Thousands of residents flee Silvan amid ongoing conflict
A photo shows a view of a deserted street of Silvan, southerneastern Turkey, during a curfew following clashes between Turkish forces and outlawed PKK militants on November 10, 2015. AFP PhotoThousands of residents sought to flee for their lives in the southeastern district of Silvan yesterday, the 10th day of a continuing military operations against the outlawed Kurdistan Workers’ Party (PKK) militants.
A sixth curfew since August was declared in three neighborhoods of Silvan, a town of 86,000 about 80 kilometers from Diyarbakır, on Nov. 3.
“As our President [Recep Tayyip Erdoğan], our Prime Minister [Ahmet Davutoğlu] and our government have been stating, our fight with the terrorist organization will go on until results are obtained,” Interior Minister Selami Altınok told reporters in Ankara on Nov. 12, referring to the PKK. “The operation in our three neighborhoods in Silvan will continue until the cleansing of members of the terror organization there.”
The security forces are attempting to fill in trenches and remove barricades that were established by PKK militants to prevent the police from emtering their neighborhoods.
Up to date, some 10,000 residents have fled Silvan without taking away any of their belongings, Muhittin Kan, chair of Silvan branch of the Union of Associations of Turkish Craftsmen and Artisans, told the Doğan News Agency (DHA) on Nov. 12.
“We don’t know whether they will come back because most of the houses belonging to them have been damaged,” Kan said.
“The town is under fire. Reinforcements are still being sent here. We have been scattered. Craftsmen will not be able to recover even in the next 20 years,” Kan said, noting that around 100 workplaces had been severely damaged.
Peoples’ Democratic Party (HDP) co-chair Figen Yüksekdağ, People’s Democratic Congress (HDK) co-spokesperson and HDP İzmir deputy Ertuğrul Kürkçü, as well as a group of HDP deputies, travelled to Silvan earlier in the day.
Videos from the event showed Yüksekdağ being hit with a tear gas canister after she and colleagues were doused by water cannon.
“We have witnessed a mob that is bent on killing,” she said after the incident in which she sustained slight injuries. “We had already left the law behind, but there is a move that does not take into account even the slightest criterion of humanity.”
HDP Deputy Parliamentary Group Chair İdris Baluken likened the environment in Silvan to “a war,” while underlining that they currently had limited ability to communicate with their deputies who have been in Silvan’s neighborhoods.
Both armored vehicles and helicopters are being used in operations against the three neighborhoods, Baluken told Hürriyet on Nov. 12 as he was speaking in a brief telephone conversation while he was also in Silvan.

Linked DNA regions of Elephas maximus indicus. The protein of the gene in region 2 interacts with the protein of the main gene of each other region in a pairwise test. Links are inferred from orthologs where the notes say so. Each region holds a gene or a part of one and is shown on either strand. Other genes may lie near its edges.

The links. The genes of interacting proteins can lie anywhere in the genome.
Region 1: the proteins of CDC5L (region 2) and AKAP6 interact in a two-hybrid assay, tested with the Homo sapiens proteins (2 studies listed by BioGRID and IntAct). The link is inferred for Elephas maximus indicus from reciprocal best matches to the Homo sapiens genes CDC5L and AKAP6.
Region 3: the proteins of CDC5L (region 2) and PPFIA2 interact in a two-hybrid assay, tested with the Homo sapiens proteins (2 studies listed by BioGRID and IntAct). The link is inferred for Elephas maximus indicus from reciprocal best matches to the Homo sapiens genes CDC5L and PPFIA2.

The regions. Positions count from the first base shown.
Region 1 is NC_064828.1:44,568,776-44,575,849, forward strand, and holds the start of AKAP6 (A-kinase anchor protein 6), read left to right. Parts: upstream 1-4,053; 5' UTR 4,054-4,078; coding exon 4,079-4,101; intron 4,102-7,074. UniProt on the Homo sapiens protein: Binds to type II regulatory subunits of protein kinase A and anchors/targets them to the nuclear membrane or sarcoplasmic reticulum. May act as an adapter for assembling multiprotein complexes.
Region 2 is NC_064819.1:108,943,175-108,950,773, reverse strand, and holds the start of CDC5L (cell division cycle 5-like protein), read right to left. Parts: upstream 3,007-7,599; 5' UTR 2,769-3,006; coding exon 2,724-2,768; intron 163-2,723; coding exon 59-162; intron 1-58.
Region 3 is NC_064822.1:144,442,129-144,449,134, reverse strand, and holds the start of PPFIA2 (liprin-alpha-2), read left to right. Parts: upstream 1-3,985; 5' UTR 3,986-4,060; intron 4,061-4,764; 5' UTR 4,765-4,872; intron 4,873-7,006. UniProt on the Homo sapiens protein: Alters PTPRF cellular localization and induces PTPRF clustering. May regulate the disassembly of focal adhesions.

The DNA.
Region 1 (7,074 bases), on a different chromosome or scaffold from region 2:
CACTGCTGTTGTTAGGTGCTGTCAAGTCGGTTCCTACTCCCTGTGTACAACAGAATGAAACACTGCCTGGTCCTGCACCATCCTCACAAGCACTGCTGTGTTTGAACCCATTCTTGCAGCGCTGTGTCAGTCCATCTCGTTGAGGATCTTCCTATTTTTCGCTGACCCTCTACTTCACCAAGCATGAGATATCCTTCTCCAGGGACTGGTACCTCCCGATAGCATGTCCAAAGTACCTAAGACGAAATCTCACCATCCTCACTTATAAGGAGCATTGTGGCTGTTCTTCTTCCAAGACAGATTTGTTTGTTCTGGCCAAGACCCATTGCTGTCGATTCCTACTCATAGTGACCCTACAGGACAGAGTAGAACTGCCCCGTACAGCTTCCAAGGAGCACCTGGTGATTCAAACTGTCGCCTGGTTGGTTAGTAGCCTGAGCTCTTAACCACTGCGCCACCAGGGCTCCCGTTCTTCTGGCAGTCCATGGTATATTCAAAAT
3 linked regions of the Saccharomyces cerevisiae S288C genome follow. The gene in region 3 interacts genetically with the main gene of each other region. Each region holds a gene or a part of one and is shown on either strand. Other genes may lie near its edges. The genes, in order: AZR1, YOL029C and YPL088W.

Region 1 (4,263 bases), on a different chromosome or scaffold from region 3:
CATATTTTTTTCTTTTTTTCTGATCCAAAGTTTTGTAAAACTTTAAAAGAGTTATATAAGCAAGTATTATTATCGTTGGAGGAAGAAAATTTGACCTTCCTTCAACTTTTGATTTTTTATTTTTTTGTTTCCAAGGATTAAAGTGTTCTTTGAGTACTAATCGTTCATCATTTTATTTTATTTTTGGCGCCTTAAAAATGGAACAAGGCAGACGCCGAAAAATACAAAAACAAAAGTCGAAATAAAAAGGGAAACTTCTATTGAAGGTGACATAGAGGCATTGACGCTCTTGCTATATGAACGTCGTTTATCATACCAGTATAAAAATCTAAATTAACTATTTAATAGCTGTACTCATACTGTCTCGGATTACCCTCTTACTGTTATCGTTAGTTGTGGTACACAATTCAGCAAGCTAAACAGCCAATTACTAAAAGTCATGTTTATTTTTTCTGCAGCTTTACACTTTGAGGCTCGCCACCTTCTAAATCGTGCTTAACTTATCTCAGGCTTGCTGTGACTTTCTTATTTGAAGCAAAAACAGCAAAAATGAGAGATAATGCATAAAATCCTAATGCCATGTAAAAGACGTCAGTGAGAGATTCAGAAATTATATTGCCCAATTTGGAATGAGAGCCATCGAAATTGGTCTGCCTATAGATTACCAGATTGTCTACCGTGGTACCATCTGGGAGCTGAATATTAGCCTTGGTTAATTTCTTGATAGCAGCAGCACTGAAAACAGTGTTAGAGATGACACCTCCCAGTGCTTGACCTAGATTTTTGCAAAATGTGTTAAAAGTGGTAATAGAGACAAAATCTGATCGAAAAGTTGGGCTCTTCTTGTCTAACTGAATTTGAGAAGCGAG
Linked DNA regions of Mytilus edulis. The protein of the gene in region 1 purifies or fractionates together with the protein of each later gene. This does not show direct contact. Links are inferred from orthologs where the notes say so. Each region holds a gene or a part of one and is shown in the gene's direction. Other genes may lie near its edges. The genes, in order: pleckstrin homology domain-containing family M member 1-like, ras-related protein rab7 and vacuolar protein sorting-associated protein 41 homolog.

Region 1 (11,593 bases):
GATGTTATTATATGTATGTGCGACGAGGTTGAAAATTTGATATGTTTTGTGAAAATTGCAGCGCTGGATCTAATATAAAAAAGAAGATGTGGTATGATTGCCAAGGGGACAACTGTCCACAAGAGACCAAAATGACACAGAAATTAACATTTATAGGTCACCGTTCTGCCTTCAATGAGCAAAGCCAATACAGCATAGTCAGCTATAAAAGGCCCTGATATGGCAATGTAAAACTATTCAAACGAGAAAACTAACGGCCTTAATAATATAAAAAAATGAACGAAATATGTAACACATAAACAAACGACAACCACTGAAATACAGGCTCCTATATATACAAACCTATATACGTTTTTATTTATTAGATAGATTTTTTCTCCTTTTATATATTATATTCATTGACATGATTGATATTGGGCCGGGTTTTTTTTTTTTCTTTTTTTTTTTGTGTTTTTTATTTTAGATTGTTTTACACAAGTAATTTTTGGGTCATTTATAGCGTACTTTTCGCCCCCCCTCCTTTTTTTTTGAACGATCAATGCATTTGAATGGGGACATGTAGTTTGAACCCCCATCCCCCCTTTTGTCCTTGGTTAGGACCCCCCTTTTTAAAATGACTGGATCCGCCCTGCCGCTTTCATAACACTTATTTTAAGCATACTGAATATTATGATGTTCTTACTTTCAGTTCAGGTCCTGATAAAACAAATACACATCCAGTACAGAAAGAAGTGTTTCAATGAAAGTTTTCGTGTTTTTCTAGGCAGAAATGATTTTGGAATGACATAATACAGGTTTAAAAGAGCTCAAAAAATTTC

“The situation here has been virtually like a war. Communication opportunities have been deactivated. The neighborhood where our three colleagues have been has been under intense fire since yesterday [Nov. 11]. We were able to hold a short call. They said fire was opened at the house in which they are staying. They are talking about a lot of casualties and wounded people. We are concerned,” Baluken said, noting that HDP deputies Nursel Aydoğan, Sibel Yiğitalp and Ayşe Acar Başaran, along with a former HDP deputy, Ayla Akat Ata, are in the area.
One soldier and one police officer were killed in clashes on Nov. 11 with members of the youth wing of the PKK, security sources and the provincial governor’s office said. At least four other soldiers and a policeman were injured in the unrest, according to the same sources. Five PKK militants were also killed in the operation, the Diyarbakir Governor’s Office said in a statement.
The Human Rights Foundation of Turkey (TİHV) released a report covering rights violations committed against civilians from Nov. 3 to Nov. 11. According to the report, six civilians in Silvan were killed by security forces. Meanwhile, according to news reporters after the release of the TİHV report, one more civilian, was killed late on Nov. 11.
The Confederation of Public Sector Trades’ Unions (KESK), meanwhile, targeted the ruling Justice and Development Party (AKP), calling for an urgent “normalization.”
“Silvan has been besieged by thousands of soldiers, special teams and police officers accompanied by helicopters, Kirpis [armored vehicles] and tanks for the last 10 days. We don’t even know how many people lost their lives and how many people have been wounded,” KESK said in a written statement. “We know from the AKP’s earlier practices where it imposed curfews that very severe human rights violations are being committed in Silvan and even lawmakers are not being let in so as to prevent these violations from being heard.”